4. Plan for necessary reflection and connection making. I have, thus far, utterly failed at this, trusting that in the process of creation, we end up naturally reflecting and making connections. But if we’re to effectively use math art not just as a healing source (though that is a wonderful and necessary thing that art can provide), we need to be intentional in the ways we’ll ask students to process their creations. To this end, I plan to spend time this summer going back to formulate reflection questions that can be used broadly, for any #mathartchallenge-s, and specifically, to be used for individual ones. 

I want to be clear that I understand that planning to disrupt a factory model of education is not going to happen overnight, nor am I the first to encourage or work toward it, nor does this work absolve me from doing work elsewhere: supporting protests, engaging politically, being intentional with how and where I spend money.

I am teaching two new-to-me classes next year, and I already hear voices in my head:

“You still have to prep them for the test”

“How will your co-workers react?”

“What will the parents say?”

“You need to hit all the chapters.”

I want to be clear. Those voices are the ingrained white supremacy that pervades education. I firmly believe that slow, deep mathematical thinking, as opposed to a factory model, will benefit students. So I need to research and prepare to teach this way, and to address these voices, focusing primarily on my student’s brilliance and humanity. 

This summer, I do plan to finish out the 100 Math Art Challenges. They are not likely to come out one per day, because I hope to actually take the time that summer affords me to do more intentional research. I hope to have each of the coming challenges rooted in some sort of larger context, whether that is through connection to a non-white mathematician working in a related field or through historical connections. 

As with anything, collaborative work is stronger than individual work. If you are interested in helping me with this, I would love to collaborate. I am also keenly aware that my plans may need to change as I progress through this. Push back on any and all of this is welcome, especially if it centers student learning and making math class more equitable for students. 



#MathArtChallenge Day 75: Black Lives Matter

I live in Minneapolis. Today, on May 31st, 2020, things are challenging. People keep asking how they can help. So here are some ways you can help.

  1. First, please say out loud with me right now, “Black Lives Matter.” Don’t just tweet it, say it out loud where ever you are. Believe it.
  2. Please do not ask any person of color to do the work for you. That includes putting the onus on them to figure out how you can help.

3. If you are white, talk with your people: your family, your co-workers, your neighbors. It may get uncomfortable, but it is not as uncomfortable as being Black in America. And again, in those spaces, do not put the weight of the work on the people of color. If you hear something along the lines of, “but the protests are so destructive”, point them to the many examples of peaceful protests. Then remind them that peaceful protests have been tried. Colin Kaepernick’s kneel was peaceful. Then, point them to this thread and article which documents many, many, many instances of the police escalating and inciting violence.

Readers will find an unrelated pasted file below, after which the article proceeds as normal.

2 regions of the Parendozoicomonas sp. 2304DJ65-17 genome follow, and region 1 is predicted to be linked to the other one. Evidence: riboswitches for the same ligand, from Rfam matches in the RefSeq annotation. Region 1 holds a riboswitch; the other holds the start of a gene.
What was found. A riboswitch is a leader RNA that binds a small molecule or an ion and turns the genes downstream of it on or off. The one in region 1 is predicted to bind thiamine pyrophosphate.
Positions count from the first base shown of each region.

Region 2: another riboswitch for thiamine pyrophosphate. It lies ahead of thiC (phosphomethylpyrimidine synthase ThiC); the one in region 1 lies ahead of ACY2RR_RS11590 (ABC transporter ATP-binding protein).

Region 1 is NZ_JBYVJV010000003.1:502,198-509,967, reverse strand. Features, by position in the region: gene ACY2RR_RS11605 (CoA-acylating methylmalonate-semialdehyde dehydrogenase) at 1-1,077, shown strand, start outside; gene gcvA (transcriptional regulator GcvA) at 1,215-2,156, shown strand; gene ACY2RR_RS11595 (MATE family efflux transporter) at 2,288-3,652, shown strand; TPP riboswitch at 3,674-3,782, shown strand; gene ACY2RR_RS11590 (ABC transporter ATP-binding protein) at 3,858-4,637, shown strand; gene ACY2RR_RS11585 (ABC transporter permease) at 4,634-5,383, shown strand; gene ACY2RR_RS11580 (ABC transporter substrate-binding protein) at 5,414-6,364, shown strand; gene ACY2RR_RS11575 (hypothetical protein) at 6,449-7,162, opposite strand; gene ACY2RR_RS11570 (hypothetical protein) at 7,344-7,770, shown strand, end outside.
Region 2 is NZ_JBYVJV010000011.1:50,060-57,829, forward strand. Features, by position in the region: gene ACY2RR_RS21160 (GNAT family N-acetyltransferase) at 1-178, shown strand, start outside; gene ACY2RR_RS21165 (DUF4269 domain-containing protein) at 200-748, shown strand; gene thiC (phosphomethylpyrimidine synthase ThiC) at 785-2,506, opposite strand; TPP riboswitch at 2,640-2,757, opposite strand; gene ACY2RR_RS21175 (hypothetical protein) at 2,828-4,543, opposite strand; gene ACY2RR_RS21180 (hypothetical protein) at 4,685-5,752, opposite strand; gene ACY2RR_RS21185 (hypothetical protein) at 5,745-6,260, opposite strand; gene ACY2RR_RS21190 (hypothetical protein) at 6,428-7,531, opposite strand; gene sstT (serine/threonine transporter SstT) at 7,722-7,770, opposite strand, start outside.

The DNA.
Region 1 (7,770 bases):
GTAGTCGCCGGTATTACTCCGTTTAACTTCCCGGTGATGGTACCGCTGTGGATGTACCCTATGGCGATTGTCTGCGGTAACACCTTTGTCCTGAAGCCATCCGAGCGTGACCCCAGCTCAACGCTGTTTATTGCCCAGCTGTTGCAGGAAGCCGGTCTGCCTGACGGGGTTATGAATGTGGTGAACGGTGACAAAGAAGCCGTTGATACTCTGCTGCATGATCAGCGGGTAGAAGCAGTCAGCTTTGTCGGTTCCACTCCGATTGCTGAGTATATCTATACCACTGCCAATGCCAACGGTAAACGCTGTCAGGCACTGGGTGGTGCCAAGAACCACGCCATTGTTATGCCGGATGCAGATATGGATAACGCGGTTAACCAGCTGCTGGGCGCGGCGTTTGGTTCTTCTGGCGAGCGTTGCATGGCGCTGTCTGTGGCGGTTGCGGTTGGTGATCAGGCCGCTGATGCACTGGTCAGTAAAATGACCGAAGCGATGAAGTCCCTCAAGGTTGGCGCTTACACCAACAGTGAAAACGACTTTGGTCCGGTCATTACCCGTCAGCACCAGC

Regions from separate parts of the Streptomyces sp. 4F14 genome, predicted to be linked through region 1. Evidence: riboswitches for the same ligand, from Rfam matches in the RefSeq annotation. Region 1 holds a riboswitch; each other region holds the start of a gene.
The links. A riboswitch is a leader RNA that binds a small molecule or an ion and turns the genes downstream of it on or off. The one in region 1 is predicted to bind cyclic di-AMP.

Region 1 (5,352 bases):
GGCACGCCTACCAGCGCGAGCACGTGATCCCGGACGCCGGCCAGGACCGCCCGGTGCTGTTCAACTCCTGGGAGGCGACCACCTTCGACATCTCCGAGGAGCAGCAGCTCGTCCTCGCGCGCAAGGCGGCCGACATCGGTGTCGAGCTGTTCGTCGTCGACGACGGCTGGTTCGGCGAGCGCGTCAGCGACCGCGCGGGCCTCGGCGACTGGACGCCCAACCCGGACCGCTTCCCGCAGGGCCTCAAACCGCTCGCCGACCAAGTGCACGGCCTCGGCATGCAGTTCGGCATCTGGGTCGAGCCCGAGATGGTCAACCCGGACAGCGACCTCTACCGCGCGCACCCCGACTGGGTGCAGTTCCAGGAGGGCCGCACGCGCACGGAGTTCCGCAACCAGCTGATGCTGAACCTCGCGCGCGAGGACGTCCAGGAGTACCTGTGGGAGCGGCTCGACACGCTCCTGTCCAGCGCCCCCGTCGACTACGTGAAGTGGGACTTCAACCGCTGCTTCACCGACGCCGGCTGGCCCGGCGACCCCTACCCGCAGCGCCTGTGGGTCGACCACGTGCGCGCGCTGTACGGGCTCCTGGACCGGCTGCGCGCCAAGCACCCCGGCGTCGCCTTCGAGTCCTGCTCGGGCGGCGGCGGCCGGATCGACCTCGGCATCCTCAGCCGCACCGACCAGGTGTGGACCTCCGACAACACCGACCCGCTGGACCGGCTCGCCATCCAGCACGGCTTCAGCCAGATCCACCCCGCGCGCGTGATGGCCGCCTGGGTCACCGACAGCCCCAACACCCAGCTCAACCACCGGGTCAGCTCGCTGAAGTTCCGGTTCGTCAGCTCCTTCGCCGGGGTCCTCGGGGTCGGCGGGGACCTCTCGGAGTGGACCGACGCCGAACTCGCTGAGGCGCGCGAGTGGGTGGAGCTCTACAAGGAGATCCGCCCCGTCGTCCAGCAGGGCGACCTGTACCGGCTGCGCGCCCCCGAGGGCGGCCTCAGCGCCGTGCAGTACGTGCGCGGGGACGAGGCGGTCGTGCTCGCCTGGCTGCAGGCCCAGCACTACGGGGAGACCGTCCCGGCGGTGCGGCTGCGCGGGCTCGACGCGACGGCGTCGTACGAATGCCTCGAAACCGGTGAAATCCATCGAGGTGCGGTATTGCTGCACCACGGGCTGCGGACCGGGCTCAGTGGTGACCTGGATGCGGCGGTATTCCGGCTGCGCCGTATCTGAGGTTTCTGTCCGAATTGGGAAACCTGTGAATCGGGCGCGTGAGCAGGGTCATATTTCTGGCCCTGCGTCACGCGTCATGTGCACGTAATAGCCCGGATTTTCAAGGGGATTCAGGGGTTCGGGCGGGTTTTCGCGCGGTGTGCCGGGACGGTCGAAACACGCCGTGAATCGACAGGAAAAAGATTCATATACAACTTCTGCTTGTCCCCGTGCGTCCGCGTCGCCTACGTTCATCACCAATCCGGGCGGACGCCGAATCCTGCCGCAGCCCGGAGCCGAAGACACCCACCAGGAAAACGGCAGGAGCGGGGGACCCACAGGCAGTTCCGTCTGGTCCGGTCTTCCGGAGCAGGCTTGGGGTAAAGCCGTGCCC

4. You can donate to help out at these organizations:

5. And here is an EXCELLENT list of resources to help support the Minneapolis Protests.

6. You can call Mike Freeman, the DA responsible for bringing charges to the police officers. (612) 348-5550

This is a partial and small list. But if you do any #mathartchallenge do this one. I’d love for you to add any additional suggestions in the comments.

Black Lives Matter.

And don’t think that this means we can’t talk the 8 mathematical practices! We sure can.

Depending on how you use this activity, you may engage with different mathematical standards. I’ve listed possible connected math content above. Here are a few suggestions for how you might integrate the 8 mathematical practices. Feel free to add your own suggestions in the comments! 

1.) Make sense of problems and persevere in solving them. How will American society , which is still predominatly white, address the problems of systemic racism? What structural changes can be advocated for so Black Americans live freely and safely in our communities?

2.) Reason abstractly and quantitatively. Why are Black Americans proportionally overrepresented in interactions with police?

3.) Construct viable arguments and critique the reasoning of others. In the book, Weapons of Math Destruction, Cathy O’Neil examines the way in which some police departments use algorithms to determine where to send their officers. Study that phenomena and form an opinion as to the merits of those systems.

4.) Model with mathematics. How can you help those who may not yet see the disproportionate experiences Black Americans have with the police see that? What data is useful to collect? What is not? How is your data skewed or representative?

5.) Use appropriate tools strategically. What methods are available to you to help deconstruct systemic racism?

6.) Attend to precision. Avoid speaking in generalities. How is systemic racism present in your life? What can you do about it?

7.) Look for and make use of structure. In what ways is our society constructed in unfair ways? In what ways is it fair? What structures exist that you may or may not have yet noticed?

8.) Look for and express regularity in repeated reasoning. There have been way too many names. The problem is not something we can ignore. How will you help?